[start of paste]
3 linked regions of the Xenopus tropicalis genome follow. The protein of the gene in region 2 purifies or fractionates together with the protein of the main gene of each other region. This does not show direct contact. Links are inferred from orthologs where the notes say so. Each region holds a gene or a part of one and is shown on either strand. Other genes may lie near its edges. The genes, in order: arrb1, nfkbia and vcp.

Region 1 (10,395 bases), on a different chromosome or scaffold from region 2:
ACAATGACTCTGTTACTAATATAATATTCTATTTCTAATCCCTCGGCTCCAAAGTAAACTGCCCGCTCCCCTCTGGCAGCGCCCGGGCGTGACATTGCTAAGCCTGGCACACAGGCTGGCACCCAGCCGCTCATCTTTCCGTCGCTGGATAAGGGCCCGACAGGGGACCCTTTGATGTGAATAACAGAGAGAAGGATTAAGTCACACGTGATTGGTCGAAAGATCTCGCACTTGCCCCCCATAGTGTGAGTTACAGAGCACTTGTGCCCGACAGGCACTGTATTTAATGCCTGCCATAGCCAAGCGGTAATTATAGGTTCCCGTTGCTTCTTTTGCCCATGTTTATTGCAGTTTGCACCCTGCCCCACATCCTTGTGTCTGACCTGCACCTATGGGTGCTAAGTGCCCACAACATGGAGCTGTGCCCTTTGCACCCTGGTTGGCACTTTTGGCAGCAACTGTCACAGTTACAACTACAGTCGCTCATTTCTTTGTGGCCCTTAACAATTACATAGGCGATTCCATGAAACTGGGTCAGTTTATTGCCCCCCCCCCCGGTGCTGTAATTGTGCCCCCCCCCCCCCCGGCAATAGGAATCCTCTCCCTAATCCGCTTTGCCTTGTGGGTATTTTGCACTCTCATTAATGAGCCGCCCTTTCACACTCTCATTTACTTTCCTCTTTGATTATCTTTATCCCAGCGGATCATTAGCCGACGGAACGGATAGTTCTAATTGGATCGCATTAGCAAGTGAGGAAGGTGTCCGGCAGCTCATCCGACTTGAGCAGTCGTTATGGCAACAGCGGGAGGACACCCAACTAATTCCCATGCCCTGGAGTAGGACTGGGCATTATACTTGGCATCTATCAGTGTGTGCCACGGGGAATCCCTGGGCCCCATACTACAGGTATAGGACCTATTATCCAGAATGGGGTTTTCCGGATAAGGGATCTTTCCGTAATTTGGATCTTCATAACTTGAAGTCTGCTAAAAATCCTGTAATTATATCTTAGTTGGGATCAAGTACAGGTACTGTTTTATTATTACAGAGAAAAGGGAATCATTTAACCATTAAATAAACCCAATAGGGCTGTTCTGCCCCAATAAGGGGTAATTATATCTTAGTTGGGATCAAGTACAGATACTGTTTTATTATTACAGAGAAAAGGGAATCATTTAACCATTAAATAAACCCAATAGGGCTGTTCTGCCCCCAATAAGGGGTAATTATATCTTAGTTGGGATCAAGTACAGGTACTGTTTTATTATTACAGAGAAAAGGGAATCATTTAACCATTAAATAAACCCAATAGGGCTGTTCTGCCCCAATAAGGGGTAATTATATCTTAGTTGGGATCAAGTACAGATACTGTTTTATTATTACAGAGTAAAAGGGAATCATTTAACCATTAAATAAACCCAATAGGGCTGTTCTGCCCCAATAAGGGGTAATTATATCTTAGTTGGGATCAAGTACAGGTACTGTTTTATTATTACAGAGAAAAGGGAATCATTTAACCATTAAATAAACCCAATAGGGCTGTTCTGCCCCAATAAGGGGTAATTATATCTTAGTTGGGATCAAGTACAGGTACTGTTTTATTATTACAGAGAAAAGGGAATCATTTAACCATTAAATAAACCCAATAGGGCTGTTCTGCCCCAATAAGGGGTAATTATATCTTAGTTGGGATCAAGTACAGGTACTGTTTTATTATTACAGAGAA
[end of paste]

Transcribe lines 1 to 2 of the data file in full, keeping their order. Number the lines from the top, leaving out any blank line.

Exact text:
3 linked regions of the Xenopus tropicalis genome follow. The protein of the gene in region 2 purifies or fractionates together with the protein of the main gene of each other region. This does not show direct contact. Links are inferred from orthologs where the notes say so. Each region holds a gene or a part of one and is shown on either strand. Other genes may lie near its edges. The genes, in order: arrb1, nfkbia and vcp.

Region 1 (10,395 bases), on a different chromosome or scaffold from region 2: